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What Is Mental Illness?

Updated: Jan 17, 2021

Since “mental illness” refers to illness of the mind, it should go without saying that we must understand and define the mind. We have not yet done this in medical science. Our medical understanding of the mind is not on par with our medical understanding of, for example, the heart.

The phrase "mental illness" has become part of our vernacular because it represents something real that we experience: suffering and difficulty, which touch the human soul like few other experiences can. Specifically, the phrase includes suffering that is due to beliefs, thoughts, perceptions, and emotions. The challenge is that many if not all people experience suffering due to their beliefs, thoughts, perceptions, or emotions. Some experience it for longer periods and some for shorter periods. Some experience it more frequently and some less frequently. Some experience it more intensely and some less intensely. When we look at this question closely, we see that the thresholds of how we define mental illness and impairment are primarily social determinations rather than medical determinations.

Because the mind is traditionally linked with subjectivity, it is notoriously difficult to reach a consensus on what range it covers. Science, philosophy, spirituality, religion and direct personal experience have much to say about the mind, and all may be valid from their frames of reference. So perhaps the best place for us to start collectively is to simply say We don’t know what the mind is. What we know is only our range of the mind.

We don’t know what the mind is.

This is the starting point of all learning, and of all possibilities. This places great responsibility on you and me as members of an educated society. We are the ones who collectively help shed light on the boundaries of mental health and illness, based on our experience of the ranges of the mind.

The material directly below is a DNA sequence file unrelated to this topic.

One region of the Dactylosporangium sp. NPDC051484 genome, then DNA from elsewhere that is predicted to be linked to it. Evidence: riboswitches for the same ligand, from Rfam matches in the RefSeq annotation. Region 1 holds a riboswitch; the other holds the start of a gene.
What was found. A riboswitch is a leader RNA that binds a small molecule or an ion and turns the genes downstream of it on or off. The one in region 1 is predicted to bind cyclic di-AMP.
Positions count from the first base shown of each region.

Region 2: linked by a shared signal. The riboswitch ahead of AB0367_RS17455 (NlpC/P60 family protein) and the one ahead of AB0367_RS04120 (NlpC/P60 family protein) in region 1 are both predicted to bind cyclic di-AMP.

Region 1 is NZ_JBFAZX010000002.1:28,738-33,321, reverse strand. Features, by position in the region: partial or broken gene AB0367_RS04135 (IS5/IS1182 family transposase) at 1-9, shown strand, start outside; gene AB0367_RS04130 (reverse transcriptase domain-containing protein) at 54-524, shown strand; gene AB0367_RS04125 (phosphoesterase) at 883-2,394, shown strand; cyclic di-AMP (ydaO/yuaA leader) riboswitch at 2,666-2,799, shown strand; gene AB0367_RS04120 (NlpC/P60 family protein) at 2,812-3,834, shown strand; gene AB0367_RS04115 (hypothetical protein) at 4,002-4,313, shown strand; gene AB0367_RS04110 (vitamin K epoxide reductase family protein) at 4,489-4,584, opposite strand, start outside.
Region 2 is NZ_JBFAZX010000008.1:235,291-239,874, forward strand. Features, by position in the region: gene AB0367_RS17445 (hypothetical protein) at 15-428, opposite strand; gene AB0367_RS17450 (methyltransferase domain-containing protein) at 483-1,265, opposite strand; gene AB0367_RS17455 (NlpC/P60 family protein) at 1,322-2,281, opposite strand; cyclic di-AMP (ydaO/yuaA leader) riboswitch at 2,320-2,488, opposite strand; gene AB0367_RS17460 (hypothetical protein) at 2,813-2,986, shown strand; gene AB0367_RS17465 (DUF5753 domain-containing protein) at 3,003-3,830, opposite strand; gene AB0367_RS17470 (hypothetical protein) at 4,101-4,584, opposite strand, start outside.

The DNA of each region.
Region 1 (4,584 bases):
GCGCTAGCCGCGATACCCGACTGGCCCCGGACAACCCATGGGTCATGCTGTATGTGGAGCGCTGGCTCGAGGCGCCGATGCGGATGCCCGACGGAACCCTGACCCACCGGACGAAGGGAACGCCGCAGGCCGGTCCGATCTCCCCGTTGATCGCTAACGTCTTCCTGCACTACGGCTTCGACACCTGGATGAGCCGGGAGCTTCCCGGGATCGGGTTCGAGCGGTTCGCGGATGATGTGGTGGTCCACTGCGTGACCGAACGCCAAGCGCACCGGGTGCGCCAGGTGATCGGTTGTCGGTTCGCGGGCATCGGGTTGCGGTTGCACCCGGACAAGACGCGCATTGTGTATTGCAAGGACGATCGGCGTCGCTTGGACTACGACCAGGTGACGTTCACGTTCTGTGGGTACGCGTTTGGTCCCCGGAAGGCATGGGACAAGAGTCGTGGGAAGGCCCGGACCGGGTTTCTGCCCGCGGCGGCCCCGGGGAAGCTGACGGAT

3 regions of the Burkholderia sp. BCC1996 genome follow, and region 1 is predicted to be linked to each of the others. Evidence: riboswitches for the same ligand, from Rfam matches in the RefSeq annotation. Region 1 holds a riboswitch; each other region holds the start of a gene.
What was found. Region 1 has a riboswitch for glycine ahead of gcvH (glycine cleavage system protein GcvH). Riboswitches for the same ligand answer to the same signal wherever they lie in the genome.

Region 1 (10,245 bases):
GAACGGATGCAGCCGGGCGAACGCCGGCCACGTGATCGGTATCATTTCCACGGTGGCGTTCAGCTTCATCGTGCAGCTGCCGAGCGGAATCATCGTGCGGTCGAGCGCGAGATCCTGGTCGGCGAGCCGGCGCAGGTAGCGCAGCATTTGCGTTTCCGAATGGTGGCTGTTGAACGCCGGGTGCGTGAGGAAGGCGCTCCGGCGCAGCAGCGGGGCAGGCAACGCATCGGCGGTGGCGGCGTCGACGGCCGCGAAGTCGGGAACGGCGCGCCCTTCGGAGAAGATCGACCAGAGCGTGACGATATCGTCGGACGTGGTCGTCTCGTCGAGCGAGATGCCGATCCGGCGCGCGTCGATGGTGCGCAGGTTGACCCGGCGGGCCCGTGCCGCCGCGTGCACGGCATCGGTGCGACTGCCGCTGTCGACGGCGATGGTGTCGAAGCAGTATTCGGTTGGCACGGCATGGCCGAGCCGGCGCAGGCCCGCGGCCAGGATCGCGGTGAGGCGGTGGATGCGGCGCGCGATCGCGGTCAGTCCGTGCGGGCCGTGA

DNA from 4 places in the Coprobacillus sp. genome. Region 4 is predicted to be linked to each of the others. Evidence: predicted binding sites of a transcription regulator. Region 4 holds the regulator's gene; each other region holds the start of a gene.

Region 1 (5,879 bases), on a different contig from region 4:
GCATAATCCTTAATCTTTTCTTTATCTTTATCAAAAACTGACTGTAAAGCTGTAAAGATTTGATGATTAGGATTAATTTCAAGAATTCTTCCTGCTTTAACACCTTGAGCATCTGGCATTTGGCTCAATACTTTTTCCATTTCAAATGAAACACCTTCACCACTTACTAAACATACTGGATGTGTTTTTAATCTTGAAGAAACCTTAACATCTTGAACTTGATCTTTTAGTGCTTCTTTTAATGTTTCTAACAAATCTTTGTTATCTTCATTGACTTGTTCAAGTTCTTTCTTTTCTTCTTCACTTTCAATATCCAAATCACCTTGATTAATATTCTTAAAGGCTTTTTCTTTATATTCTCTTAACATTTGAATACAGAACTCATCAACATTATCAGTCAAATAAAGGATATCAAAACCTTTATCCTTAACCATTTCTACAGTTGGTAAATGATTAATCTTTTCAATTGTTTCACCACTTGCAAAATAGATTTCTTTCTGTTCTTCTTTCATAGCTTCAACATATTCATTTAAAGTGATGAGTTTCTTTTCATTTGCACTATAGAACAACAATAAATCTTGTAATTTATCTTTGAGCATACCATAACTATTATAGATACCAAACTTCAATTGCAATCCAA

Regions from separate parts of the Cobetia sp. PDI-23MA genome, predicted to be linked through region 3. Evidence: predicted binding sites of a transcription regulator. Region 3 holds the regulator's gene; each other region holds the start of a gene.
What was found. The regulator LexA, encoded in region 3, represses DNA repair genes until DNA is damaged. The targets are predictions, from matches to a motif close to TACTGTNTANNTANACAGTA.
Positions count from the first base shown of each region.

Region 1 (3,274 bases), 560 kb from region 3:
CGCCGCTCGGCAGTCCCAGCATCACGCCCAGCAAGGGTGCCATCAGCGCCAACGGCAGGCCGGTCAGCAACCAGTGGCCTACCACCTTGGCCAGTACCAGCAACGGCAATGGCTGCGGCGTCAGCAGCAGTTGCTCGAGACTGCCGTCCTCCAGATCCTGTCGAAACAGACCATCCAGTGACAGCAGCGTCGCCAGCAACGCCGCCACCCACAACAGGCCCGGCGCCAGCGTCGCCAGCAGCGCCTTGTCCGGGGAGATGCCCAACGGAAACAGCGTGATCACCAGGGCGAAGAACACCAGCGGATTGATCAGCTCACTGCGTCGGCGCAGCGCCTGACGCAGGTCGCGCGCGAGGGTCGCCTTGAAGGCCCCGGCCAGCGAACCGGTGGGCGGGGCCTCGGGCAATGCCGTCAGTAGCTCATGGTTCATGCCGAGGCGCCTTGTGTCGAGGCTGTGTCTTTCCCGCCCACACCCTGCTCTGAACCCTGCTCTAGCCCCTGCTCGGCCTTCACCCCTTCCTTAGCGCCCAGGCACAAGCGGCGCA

What if the mind is more than beliefs, thoughts, perceptions, and emotions? What if the mind is both within and around the body? What if our perceptions and concepts of "objects" as such are essentially mental in nature? All of this is possible as well as consistent with science when we change our philosophical outlook. This new outlook would shed new light on our understanding of mental health and illness, including the interpretation of words like delusion and hallucination.

Rich, ancient philosophical traditions have investigated such questions in depth and left a trail of breadcrumbs that any diligent mind can follow, but we have so far failed to mine this knowledge to inform medicine and psychiatry. What I've seen is that there is often a rush to defend established notions of “mental illness” and “mental health” with the goal of helping others, assuming our definitions are benign and questioning them is somehow denying or minimizing the suffering of others. On the contrary, it is precisely because there is so much suffering that we must investigate different avenues and reconsider unexamined notions. Otherwise, we allow our ignorance to shape us rather than our knowledge.

Investigating such philosophies is not enough. We also have to get the basics right, beginning from childhood. The basics include expressing and sharing our emotions, and recognizing that there is no such thing as a “normal" person apart from a mathematical average. If we do this effectively, starting with making an example of the way we live, we will find that our insight into the mind increases. This is how we open the door.

So whether you’re an expert or a lay person, a person with an advanced degree or no degree, a person who meditates or doesn’t meditate, it is you who helps us define mental health and illness based on the range of your experience of mind.

We don’t know what the mind is. Let’s find out.

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